Human Heart Structure, Function, and Facts

Blood Circulatory System in Humans

The circulatory system of humans has 3 basic components.

  • (A) Circulating fluid – the blood.
  • (B) The pumping organ – the heart.
  • (C) The blood vessels, arteries, capillaries, and veins.

In this article, we will discuss the pumping organ in human bodies – The Heart.

Pumping Organ- The Heart

The human heart is an organ that pumps blood throughout the body by means of the circulatory system, supplying oxygen and nutrients to the tissues and removing carbon dioxide and other wastes. The heart of humans lies in the chest cavity. The heart is enclosed in a double membranous sac – the pericardial cavity, which includes the pericardial fluid. Pericardium protects the heart, prevents it from overextension.

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Structure and Function


The wall of the heart is composed of three layers.

  • (i) Epicardium
  • (ii) Myocardium
  • (iii) Endocardium

Myocardium of the heart is made up of a unique type of muscles, the heart muscles.

These muscles consist of myofibrils, and myofilaments of myosin and actin. Their structural plan resembles those in skeletal muscle fibres, and their mechanism of contraction is basically the same, except that they are branched cells, in which the succeeding cells are separated by junctions called intercalated discs. The heart contracts automatically with rhythmicity, under the control of the autonomic nervous system of the body.

There are 4 chambers of the heart: two upper thin-walled atria, and 2 lower thick-walled ventricles. The human heart functions as a double pump and is accountable for lung and systemic flow. The total separation of deoxygenated blood (Right side) and oxygenated blood (left side), in the heart, is kept. The right atrium receives deoxygenated blood via venae cavae from the body. The blood is passed on to the right ventricle through the tricuspid valve (called so because it has 3 flaps).


These flaps are connected with fibrous cables called chordae tendineae, to the papillary muscles which are extensions of the wall of the right ventricle. When the right ventricle contracts, the blood is passed to the pulmonary trunk, which carries blood by means of left and right pulmonary arteries, to the lungs.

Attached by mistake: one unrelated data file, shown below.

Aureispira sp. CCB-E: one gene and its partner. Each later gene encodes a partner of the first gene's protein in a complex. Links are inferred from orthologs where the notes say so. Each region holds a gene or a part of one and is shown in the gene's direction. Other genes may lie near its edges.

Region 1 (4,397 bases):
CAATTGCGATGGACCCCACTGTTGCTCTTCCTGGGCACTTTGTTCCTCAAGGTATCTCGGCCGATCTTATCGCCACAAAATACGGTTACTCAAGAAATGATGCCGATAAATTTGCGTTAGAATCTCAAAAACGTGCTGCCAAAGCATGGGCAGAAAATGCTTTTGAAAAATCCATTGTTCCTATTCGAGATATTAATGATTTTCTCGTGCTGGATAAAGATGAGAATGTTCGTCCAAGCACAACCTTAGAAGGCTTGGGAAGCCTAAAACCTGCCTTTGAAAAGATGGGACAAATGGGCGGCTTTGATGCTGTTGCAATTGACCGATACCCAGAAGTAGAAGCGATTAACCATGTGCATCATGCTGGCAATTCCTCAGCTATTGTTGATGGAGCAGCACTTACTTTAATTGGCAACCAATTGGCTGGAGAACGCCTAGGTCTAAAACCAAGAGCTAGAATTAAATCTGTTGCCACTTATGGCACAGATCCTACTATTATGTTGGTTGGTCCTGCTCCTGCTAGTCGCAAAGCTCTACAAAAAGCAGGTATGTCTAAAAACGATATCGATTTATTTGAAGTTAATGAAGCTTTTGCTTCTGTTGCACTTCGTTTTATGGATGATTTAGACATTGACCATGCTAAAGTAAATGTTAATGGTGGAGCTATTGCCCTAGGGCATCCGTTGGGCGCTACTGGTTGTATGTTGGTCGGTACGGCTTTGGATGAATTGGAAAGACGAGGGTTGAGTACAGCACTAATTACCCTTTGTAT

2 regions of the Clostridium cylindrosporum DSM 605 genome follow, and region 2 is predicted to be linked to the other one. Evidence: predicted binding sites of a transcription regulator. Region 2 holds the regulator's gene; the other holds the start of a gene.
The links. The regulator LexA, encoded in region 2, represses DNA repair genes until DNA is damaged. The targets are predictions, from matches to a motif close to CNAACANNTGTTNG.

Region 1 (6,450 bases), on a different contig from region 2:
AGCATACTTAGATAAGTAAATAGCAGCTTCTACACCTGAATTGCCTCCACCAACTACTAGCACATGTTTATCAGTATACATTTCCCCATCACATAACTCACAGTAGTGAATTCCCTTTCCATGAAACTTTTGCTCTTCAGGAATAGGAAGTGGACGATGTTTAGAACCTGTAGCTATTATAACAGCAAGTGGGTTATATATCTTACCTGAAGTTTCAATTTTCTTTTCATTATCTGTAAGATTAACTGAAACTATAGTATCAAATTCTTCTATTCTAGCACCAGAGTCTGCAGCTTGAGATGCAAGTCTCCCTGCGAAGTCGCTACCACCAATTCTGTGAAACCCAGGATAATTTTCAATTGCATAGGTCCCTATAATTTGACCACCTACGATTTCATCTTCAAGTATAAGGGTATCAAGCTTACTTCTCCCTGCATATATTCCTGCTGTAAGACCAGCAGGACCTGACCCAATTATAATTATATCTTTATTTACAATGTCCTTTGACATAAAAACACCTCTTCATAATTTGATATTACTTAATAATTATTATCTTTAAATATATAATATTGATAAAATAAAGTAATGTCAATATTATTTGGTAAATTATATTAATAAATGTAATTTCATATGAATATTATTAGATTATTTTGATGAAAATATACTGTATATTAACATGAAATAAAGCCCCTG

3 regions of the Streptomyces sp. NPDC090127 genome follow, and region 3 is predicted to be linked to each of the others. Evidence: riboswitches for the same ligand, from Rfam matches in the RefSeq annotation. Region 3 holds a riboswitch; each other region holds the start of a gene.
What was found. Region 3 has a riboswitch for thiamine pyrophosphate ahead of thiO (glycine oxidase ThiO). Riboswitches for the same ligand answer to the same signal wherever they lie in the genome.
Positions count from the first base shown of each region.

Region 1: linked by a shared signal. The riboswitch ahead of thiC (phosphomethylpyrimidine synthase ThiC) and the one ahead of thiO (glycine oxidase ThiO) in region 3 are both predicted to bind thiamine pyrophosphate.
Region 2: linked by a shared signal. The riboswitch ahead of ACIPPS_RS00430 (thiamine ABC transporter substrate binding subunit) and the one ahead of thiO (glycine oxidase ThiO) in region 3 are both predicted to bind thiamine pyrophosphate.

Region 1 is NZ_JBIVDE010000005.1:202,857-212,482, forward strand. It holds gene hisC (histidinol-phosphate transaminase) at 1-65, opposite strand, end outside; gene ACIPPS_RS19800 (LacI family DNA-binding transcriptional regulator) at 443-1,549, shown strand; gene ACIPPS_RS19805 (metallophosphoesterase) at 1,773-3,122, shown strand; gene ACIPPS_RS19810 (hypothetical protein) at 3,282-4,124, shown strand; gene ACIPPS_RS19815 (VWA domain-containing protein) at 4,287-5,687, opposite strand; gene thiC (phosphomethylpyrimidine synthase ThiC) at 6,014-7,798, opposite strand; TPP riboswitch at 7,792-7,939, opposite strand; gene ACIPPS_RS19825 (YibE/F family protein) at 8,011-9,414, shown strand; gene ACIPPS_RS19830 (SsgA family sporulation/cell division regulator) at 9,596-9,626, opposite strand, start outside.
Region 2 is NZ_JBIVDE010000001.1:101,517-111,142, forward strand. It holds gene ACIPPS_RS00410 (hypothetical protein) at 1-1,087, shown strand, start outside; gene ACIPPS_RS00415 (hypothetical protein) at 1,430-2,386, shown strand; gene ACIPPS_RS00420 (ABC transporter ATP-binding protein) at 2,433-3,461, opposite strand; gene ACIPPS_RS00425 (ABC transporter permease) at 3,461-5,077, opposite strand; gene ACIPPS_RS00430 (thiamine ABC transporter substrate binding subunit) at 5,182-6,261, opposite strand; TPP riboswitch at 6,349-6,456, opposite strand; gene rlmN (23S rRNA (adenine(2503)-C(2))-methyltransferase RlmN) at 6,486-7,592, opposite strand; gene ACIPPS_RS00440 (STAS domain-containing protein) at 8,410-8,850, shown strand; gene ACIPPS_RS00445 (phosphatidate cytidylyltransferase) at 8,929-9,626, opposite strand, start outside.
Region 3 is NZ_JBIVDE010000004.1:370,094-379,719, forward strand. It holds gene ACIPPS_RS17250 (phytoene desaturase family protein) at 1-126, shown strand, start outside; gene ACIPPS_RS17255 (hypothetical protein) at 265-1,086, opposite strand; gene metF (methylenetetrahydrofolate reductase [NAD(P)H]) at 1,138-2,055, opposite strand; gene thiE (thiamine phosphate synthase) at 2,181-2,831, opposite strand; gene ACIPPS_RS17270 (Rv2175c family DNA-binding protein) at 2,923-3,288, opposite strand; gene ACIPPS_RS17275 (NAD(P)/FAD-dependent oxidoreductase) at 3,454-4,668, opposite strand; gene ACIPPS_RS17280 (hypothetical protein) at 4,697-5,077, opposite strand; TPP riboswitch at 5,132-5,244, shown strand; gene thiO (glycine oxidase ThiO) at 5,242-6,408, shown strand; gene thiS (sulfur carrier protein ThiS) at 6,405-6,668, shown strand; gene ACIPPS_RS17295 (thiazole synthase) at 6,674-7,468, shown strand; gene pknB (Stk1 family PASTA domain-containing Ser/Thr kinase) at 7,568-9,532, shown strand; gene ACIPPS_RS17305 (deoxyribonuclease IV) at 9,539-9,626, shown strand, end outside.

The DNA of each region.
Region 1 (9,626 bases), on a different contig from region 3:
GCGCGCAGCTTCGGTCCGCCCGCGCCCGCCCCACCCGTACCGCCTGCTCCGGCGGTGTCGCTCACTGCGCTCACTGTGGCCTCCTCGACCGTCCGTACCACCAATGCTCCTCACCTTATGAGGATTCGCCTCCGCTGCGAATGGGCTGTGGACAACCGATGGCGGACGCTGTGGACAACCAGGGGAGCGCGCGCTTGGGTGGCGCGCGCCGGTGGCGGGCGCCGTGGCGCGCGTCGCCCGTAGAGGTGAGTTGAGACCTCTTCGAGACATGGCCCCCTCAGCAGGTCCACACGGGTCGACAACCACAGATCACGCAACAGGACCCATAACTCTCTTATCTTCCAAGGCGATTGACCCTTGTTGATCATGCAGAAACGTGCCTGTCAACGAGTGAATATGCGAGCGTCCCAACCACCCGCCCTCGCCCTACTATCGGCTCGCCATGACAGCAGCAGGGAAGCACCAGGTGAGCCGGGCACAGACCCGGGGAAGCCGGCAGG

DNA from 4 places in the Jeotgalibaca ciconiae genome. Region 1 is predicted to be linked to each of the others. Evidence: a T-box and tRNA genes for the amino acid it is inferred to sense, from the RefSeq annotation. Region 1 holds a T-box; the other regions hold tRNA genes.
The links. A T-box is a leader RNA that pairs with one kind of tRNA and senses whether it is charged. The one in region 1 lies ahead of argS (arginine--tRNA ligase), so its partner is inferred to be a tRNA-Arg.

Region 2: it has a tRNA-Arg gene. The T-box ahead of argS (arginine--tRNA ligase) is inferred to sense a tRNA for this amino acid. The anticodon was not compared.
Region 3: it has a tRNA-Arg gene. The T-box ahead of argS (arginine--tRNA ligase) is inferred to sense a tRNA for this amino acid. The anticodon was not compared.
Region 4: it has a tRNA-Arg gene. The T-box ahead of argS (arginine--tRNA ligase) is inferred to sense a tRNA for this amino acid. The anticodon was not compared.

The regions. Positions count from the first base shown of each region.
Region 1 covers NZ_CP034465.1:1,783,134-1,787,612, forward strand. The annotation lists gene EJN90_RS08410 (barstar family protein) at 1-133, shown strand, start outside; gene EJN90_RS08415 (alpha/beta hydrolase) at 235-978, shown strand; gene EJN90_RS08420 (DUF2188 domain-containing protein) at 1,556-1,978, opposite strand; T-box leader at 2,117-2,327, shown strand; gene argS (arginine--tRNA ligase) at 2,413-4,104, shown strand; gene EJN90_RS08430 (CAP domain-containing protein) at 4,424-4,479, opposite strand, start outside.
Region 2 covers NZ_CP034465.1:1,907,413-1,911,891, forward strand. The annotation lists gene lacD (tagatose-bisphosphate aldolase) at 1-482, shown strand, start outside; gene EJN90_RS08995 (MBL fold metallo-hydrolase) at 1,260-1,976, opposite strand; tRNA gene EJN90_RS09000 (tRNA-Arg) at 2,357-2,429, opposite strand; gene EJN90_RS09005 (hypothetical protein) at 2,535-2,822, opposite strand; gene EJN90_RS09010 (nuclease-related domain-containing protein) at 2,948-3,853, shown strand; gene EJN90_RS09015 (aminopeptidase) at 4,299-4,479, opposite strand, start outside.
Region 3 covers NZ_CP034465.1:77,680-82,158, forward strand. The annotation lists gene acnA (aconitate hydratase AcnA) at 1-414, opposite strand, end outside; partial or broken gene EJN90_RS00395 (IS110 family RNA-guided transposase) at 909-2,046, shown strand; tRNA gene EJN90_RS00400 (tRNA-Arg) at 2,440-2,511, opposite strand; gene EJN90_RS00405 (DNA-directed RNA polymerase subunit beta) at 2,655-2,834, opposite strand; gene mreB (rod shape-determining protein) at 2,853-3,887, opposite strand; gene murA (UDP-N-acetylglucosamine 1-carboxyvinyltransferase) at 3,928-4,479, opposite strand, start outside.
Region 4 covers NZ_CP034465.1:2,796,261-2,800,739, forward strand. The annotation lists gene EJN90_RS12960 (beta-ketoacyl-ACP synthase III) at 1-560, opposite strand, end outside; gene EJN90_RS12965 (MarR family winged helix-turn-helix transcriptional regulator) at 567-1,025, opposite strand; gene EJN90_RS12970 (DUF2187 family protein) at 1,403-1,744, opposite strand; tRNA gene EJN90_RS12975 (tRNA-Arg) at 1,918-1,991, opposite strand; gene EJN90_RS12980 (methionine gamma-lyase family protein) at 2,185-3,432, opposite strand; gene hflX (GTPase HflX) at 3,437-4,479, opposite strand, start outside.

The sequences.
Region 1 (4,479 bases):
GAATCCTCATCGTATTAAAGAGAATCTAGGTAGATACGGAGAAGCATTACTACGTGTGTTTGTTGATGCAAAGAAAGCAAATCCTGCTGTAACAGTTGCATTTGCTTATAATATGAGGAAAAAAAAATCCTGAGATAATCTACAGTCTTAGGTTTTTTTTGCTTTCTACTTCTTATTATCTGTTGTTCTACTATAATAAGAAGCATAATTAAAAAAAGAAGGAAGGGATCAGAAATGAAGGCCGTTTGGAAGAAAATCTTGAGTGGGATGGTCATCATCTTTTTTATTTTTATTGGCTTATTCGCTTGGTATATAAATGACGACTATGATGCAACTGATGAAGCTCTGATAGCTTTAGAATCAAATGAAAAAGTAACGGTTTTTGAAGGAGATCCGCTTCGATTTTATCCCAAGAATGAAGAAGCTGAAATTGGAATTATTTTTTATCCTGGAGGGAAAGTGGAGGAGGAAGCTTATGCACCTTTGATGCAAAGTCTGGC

At the base of the pulmonary trunk, semilunar valves exist. After oxygenation in the lungs, the blood is brought by pulmonary veins to the left atrium, which passes this blood by means of a bicuspid valve (called so because it has two flaps) to the left ventricle. The flaps of the bicuspid valve are similarly attached through chordae tendineae, to the papillary muscles of the wall of the left ventricle. When the left ventricle contracts, it presses the blood through the aorta to all parts of the body (other than lungs).

At the base of the aorta semilunar valves are also present. The valves of the heart control the direction of the flow of blood. The wall of the left ventricle is thicker (about 3 times) than that of the right ventricle. At the base of the aorta, the first pair of arteries, the coronary arteries, arise and supply blood to the heart.

The aorta forms an arch, and prior to descending down offers 3 branches providing blood to the head, arms and shoulders. The aorta descends down in the chest cavity. It gives numerous little branches to the chest wall and then gives it to the stomach. Here it offers branches, which supply blood to different parts of the alimentary canal, kidneys, and the lower abdominal area.

The aorta Bifurcates into iliac arteries, each of which results in supply blood to each leg. The blood from the upper part of the body is collected by different veins, which join to form superior vena cava; which passes its blood to the right atrium.

Two Iliac veins are formed by veins which gather blood from legs and join to from the inferior vena cava. It gets renal vein from each kidney; and hepatic vein from the liver, before it goes into the right atrium. The liver receives a hepatic portal vein which is formed by numerous veins gathering deoxygenated blood with absorbed food from different parts of the alimentary canal.